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“Salimmo sù, el primo e io secondo,
tanto ch'i’ vidi de le cose belle
che porta ‘l ciel, per un pertugio tondo.
E quindi uscimmo a riveder le stelle.”
“We mounted up, he first and I the second,
Till I beheld through a round aperture
Some of the beauteous things that Heaven doth bear;
Thence we came forth to rebehold the stars.”
Inferno, Canto 34, 138.
Dante Alighieri (Firenze 1265- Ravenna 1321)
In 2015 the stroke world was awoken by the proof of the validity of endovascular thrombectomy (ET) as a treatment of cerebral ischemia secondary to emergent large vessel occlusion (ELVO). Presently, even the most recalcitrant skeptics cannot possibly deny the level 1A evidence produced by five controlled randomized clinical trials showing superiority of ET over medical management.1–5 Remarkably, these trials were conducted in different parts of the world by different operators and yet showed very similar rates of recanalization and clinical outcomes. The validity and reproducibility of these trials was the result of a combination of excellent trial design, patient population selection, as well as fast and high rates of recanalization of the occluded artery.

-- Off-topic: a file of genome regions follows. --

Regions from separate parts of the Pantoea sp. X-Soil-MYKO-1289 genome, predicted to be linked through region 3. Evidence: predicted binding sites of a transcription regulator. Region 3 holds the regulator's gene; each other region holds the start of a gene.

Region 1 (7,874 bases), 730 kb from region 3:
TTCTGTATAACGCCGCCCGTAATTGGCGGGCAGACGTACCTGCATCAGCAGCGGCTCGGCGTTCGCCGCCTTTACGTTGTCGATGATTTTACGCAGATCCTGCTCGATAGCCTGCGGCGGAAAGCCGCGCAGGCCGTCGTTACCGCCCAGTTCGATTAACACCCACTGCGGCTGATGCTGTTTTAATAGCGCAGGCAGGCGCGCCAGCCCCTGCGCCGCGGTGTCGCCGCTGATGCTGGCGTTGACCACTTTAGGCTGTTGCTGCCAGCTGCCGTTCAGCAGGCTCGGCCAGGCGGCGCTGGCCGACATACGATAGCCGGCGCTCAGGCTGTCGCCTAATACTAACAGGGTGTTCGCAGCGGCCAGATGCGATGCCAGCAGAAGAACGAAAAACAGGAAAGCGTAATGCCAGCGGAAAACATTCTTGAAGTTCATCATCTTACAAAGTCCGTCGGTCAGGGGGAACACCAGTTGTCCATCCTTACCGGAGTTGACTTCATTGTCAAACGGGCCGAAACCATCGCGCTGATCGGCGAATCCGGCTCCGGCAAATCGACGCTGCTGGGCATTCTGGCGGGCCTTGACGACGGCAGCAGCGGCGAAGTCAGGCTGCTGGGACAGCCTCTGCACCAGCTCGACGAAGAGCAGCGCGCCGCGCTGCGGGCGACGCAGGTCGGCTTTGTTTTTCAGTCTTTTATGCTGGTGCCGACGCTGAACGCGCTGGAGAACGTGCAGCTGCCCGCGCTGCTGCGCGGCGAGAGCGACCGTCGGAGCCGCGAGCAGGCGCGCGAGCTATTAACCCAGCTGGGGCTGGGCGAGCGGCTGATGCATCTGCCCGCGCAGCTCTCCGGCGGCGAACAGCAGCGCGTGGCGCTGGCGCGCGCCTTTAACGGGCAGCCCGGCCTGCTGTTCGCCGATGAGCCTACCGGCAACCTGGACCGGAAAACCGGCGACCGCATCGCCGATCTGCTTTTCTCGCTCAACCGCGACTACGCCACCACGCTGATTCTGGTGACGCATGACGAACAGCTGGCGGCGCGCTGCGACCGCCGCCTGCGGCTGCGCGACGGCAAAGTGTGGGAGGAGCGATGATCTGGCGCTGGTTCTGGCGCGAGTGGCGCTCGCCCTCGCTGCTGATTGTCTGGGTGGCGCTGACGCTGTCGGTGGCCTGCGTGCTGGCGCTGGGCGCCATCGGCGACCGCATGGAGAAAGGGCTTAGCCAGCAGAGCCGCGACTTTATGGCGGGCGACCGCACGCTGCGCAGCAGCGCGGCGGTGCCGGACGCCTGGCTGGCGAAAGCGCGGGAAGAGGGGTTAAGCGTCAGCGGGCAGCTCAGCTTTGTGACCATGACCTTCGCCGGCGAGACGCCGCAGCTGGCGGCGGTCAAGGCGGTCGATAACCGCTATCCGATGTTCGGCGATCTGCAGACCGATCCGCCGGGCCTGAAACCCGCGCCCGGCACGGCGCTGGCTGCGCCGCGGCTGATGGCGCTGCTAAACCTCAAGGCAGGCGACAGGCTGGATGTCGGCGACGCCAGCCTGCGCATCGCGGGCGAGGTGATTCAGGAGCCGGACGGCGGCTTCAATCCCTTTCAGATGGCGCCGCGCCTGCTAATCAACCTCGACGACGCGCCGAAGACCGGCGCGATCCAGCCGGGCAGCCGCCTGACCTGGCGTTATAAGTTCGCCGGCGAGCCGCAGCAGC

As we celebrate this monumental advancement in the treatment of ischemic stroke, we must look forward to find ways to obtain even better outcomes. In these trials, despite high rates of Thrombolysis In Cerebral Infarction (TICI) grade >2b recanalization, good outcome (assessed by modified Rankin Scale (mRS) score ≤2 at 90 days) was achieved in 33–71% of patients.1–5 Clearly, short time from symptom onset to recanalization, selection of patients with small ischemic core volume, and good collateral circulation improve the odds of a good clinical outcome. Technological advancements in devices are already taking place. The aim is to improve recanalization rates with a target of TICI 3, first pass …
Competing interests None declared.
Provenance and peer review Commissioned; internally peer reviewed.